|> aren't that important - a mutation will only
|> enter a population's gene
|> pool if it happens in a germ line cell. I would
|> think that this would
|> tend to `speed up' the molecular clocks of organisms with shorter
|> generatioal times, since more generations (ie more gametogenesis &
|> fertilizations) in a given period would allow more mutations to
|> accumulate, since the genes comprising the population's gene pool
|> would have spent a greater proportion of time as gametes.
|>|> I think the idea makes sense but I'm sure that
|> there's a better way of
|> expressing it.
i> I'm not quite sure I understand Hal's idea, but if the significant part
i> of the argument is the proportion of time spent as gametes, surely the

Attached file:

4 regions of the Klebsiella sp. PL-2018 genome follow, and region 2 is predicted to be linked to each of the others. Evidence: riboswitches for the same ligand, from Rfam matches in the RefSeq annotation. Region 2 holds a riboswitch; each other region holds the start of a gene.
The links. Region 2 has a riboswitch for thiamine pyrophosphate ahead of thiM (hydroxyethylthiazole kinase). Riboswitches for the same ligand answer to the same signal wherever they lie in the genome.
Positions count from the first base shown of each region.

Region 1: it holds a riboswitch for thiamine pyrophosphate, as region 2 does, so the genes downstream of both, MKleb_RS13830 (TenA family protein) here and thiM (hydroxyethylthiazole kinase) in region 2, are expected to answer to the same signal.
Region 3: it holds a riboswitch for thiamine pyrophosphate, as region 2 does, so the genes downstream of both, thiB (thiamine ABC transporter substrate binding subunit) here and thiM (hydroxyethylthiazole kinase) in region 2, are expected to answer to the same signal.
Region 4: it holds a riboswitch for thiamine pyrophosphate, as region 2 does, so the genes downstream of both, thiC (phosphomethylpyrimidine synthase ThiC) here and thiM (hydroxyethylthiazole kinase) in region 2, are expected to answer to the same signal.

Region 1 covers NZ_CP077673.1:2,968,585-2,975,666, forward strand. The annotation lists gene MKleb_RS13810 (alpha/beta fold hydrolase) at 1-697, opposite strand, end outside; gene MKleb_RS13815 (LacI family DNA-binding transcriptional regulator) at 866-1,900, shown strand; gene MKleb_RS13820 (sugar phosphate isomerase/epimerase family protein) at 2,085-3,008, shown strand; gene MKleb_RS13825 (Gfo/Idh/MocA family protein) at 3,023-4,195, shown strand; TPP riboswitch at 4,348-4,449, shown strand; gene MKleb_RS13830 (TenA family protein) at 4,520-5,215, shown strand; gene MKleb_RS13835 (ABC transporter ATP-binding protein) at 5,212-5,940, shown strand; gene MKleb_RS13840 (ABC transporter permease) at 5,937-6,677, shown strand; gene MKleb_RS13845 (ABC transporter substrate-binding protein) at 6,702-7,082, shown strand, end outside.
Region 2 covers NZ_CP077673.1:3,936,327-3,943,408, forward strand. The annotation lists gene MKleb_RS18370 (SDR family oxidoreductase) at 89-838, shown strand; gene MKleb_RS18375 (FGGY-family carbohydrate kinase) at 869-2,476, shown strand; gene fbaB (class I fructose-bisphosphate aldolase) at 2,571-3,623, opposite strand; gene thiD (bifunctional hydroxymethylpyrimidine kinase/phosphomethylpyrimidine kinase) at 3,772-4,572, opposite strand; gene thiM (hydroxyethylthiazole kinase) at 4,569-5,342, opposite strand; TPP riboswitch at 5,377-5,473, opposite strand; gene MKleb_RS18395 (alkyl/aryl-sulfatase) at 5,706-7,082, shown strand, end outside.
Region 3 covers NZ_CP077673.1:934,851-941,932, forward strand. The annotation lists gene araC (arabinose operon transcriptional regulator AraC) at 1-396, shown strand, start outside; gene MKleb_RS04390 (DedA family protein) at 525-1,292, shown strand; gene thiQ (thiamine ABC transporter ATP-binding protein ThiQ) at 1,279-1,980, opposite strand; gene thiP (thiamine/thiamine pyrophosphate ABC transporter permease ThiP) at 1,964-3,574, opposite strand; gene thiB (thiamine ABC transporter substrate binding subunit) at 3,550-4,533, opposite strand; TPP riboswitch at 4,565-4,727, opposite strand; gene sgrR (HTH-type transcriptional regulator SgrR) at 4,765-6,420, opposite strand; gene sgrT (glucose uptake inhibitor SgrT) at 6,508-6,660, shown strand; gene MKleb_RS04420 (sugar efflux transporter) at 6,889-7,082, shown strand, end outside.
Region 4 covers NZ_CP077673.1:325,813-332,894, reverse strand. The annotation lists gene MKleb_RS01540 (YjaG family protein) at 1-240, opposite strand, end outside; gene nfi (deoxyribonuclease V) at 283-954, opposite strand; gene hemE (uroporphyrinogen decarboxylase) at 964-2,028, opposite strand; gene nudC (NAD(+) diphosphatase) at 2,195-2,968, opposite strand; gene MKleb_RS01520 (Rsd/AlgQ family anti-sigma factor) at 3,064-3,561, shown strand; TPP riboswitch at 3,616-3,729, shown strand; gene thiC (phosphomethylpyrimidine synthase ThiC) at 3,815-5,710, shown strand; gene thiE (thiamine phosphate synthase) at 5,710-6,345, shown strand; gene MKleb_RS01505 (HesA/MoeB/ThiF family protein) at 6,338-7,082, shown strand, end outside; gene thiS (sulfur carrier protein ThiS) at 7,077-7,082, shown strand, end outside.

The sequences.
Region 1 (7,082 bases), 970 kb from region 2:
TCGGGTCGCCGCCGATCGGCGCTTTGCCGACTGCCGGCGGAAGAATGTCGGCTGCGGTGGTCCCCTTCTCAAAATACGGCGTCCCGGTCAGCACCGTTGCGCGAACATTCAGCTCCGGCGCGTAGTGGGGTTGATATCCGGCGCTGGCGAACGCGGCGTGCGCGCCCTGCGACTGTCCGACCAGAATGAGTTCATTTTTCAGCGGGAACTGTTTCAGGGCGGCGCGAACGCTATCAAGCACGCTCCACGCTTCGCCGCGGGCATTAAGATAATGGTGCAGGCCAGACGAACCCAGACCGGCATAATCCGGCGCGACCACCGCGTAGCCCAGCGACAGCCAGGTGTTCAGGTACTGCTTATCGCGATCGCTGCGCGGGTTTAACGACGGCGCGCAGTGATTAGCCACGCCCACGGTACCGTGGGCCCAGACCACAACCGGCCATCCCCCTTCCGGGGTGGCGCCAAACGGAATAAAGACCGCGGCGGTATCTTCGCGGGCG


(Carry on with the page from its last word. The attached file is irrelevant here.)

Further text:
i> mutation rate would be much higher in females of a species than males,
i> since gametogenesis takes place very early in females, while in males,
i> gametogenesis happens close to the time of fertilization.
Whoahhhh.. The female mutation rate would still be only 'expressed' at the
time of fertilization though, wouldn't it? Female gametogenesis does take
place very early however the egg isn't used until much later.
Am i on the right track here?!
Regards from Perth, Western Australia!